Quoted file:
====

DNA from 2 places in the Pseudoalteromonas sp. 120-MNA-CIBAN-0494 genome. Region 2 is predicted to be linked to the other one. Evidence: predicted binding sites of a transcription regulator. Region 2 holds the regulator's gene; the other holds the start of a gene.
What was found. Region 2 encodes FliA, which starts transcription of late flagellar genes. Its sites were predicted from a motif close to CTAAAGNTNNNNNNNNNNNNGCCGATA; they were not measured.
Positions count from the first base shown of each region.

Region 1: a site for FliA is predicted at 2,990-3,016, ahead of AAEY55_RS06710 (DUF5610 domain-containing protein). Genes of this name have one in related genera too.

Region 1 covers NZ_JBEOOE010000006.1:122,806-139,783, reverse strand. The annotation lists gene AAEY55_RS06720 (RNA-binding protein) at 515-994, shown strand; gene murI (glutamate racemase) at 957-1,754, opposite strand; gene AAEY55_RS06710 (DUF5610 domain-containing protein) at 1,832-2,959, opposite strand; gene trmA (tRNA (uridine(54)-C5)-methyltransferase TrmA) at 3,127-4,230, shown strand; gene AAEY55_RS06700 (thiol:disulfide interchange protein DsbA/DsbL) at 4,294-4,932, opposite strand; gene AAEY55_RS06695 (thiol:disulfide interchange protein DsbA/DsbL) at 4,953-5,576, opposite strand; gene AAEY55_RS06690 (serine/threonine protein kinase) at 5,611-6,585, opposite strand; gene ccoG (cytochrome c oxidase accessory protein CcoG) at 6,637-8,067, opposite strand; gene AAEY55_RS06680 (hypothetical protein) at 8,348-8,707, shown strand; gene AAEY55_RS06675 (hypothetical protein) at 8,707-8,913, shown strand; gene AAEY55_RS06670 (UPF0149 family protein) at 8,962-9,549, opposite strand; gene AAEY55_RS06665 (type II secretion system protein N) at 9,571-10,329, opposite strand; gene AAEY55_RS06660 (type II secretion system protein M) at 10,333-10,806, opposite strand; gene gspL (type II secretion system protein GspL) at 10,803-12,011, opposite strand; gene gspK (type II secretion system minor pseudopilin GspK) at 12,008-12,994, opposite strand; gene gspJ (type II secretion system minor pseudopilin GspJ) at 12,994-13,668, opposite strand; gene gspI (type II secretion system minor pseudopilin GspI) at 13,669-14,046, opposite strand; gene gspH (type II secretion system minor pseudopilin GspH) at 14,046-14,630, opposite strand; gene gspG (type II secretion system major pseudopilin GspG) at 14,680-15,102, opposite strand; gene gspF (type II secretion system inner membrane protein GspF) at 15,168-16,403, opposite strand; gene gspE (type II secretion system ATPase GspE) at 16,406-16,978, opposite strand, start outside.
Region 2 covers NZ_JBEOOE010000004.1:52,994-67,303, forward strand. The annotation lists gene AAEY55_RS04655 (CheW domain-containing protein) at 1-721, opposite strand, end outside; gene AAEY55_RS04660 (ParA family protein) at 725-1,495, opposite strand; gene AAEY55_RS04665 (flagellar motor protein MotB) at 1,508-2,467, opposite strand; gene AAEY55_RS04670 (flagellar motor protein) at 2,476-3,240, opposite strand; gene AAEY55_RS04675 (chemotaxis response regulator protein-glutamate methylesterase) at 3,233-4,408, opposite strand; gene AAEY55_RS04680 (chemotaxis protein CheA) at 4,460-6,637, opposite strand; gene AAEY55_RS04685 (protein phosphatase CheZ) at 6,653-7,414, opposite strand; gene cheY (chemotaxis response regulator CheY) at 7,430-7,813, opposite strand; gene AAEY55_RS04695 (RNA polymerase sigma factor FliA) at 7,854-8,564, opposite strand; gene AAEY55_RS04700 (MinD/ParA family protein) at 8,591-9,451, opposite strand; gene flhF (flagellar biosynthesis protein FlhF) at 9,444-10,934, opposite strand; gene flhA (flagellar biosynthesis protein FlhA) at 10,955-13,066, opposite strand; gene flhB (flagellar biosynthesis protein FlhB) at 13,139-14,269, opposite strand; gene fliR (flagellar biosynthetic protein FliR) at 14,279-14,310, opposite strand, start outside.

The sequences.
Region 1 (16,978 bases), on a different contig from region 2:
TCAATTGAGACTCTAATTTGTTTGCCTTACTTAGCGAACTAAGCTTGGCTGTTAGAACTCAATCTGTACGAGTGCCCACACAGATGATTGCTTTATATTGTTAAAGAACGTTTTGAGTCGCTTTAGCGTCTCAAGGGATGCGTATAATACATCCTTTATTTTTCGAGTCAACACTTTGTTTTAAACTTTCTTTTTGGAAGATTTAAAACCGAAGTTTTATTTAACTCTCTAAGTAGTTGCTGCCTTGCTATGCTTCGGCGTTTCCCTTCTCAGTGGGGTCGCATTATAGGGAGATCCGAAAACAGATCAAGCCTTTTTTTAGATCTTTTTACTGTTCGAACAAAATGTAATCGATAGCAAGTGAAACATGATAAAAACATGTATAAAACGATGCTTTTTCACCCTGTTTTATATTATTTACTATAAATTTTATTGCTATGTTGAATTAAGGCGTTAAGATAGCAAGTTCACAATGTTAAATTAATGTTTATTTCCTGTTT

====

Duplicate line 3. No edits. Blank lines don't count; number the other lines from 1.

Positions count from the first base shown of each region.